Many applications, including radar mapping, precision synchronization, environmental measurement, imaging as well as the realization of advanced modulation formats for ultrahigh bandwidth digital communications, require the generation, analysis and processing of analogue RF signals in wide bandwidth. Processing wide bandwidth signals in the electrical domain is still challenging due to limited bandwidth of electronic circuits and introduction of digital quantisation noise. Due to the virtually unlimited bandwidth and ultralow noise available in the optical domain, optical signal processing is a very attractive alternative to electronic counterparts. Many signal processing functions have been demonstrated using optics; however, often multiple discrete optical channels with their own laser diodes must be used. This typically results in a very high cost, complexity and energy consumption and footprint. Recently, ultra-broadband optical frequency combs have been demonstrated that can produce over one hundred stable and high quality comb lines – each like a coherent laser source. This technology opens up opportunities to conceive practical and sophisticated photonic signal processors with small foot-print which can be robustly integrated into integrated photonic devices with no moving parts. This research project will investigate novel methods to implement high speed, reconfigurable optical signal processors using the integrated optical frequency comb source. You will investigate photonic techniques to manipulate signals in both the temporal and frequency domains. You will apply the conceived techniques to demonstrate several practical applications in wireless and optic fibre communications as well as radar and remote sensing using the state of the art equipment in the photonic laboratory at RMIT. The opportunity to integrate entire systems as a single compact photonic chips will be available in the final stage of the project.

Please contact Dr. Thach Nguyen or Dist. Prof. Arnan Mitchell for more information.

Micro-technology has underpinned the information revolution, enabling exceptionally precise and almost incomprehensibly complex microelectronic systems to be mass-manufactured, reliably and at low-cost using standard complementary metal-oxide-semiconductor (CMOS) wafer processing. Integrated photonics has emerged as a successor to integrated electronics, enabling ultra-high speed information transfer through a single optical fibre [1]. Integrated photonics is also attractive to non-data transfer applications, with a particular emerging opportunity being bio-sensing.

Our team at RMIT has pioneered research into an unusual phenomenon in integrated photonics, particularly in silicon photonics, called lateral leakage behaviour and bound states in the continuum [2, 3]. We are seeking talented and passionate PhD candidates to join our team to explore this phenomenon in the emerging integrated photonic waveguide platform Lithium Niotate on Insulator (LNOI) [4] and to create new integrated photonic devices and circuits harnessing this phenomenon. The possibility of utilising the strong electro-optic and nonlinear effects of this waveguide platform to achieve high speed data modulation, programmable/reconfigurable integrated photonic circuit, dynamic filtering functions will also be investigated.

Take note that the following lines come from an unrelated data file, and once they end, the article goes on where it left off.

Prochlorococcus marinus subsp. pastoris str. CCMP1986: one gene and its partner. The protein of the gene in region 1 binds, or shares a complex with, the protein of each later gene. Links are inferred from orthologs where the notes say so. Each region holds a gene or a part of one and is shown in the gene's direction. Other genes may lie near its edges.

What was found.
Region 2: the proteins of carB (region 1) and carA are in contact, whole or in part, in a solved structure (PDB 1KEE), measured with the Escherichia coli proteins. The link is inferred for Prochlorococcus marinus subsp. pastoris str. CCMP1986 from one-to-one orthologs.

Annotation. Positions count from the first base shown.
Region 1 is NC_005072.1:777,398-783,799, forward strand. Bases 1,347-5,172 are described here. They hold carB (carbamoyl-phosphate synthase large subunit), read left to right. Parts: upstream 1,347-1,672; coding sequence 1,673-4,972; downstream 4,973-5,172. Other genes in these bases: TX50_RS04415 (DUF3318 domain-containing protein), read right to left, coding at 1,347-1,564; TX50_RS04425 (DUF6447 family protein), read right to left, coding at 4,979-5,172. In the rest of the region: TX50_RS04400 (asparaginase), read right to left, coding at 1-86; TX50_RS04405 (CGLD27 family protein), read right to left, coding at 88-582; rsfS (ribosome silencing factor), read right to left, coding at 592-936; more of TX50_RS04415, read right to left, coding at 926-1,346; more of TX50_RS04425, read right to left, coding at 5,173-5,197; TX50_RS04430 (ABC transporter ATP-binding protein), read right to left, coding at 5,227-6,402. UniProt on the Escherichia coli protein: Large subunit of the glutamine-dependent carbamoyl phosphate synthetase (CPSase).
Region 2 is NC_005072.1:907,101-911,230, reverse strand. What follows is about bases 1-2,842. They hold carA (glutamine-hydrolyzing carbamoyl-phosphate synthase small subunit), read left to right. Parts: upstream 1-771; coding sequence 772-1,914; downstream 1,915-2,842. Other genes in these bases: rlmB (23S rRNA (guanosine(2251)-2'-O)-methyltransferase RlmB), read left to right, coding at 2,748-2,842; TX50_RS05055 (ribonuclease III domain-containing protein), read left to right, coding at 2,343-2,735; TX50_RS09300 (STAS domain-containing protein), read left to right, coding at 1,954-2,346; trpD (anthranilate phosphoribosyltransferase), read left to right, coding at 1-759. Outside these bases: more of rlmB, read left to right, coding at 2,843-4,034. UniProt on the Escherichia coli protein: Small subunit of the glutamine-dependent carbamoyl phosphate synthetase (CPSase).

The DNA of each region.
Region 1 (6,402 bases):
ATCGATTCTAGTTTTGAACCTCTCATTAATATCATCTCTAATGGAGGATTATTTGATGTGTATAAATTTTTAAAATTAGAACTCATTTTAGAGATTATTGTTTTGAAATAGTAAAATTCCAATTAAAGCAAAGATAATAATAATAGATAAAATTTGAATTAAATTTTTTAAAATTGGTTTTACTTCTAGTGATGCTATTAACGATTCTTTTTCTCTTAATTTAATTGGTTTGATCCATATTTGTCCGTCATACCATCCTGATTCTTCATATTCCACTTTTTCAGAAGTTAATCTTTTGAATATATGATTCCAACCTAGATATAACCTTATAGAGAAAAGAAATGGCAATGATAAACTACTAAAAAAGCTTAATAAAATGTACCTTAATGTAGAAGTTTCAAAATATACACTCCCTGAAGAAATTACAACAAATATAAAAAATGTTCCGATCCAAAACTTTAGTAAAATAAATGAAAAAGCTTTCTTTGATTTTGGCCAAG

This project will be conducted within the Integrated Photonics and Applications Centre (InPAC, https://www.inpac.org.au/) at RMIT. This centre has expertise in integrated photonic chip simulation and design, fabrication and testing and packaging and interfacing enabling research from novel device concepts to realise practical solutions for real world applications. The integrated photonic chips will be realised using the state-of-the-art facilities at the RMIT Micro-nano Research Facility (MNRF).

References:

[1] Hochberg, M., Baehr-Jones, T. “Towards fabless silicon photonics,” Nature Photon, 4 (2010).

[2] Nguyen, T.G., Ren, G., Schoenhardt, S., Knoerzer, M., Boes, A., Mitchell, A., “Ridge Resonance in Silicon Photonics Harnessing Bound States in the Continuum”, Laser and Photonics Reviews, 13 (2019).

[3] Nguyen, T.G., Boes, A., Mitchell, A., “Lateral Leakage in Silicon Photonics: Theory, Applications, and Future Directions,” IEEE Journal of Selected Topics in Quantum Electronics, 26 (2020).

[4] Boes, A., Corcoran, B., Chang, L., Bowers, J., Mitchell, A., “Status and Potential of Lithium Niobate on Insulator (LNOI) for Photonic Integrated Circuits,” Laser and Photonics Reviews, 12 (2018).

Please contact Dr. Thach Nguyen or Dist. Prof. Arnan Mitchell for more information.

In many photonic applications, including wavelength division multiplexing ultra-high speed optical communications, optical signal processing, spectroscopy, the generation of high quality light sources with many different frequencies is often required [1, 2]. The brute force approach of using multiple discrete laser diodes to create optical frequency combs typically results in very high cost, complexity, energy consumption and footprint systems. Recently, integrated ultra-broadband optical frequency combs have been demonstrated that can produce over one hundred stable and high quality comb lines – each like a coherent laser source [3].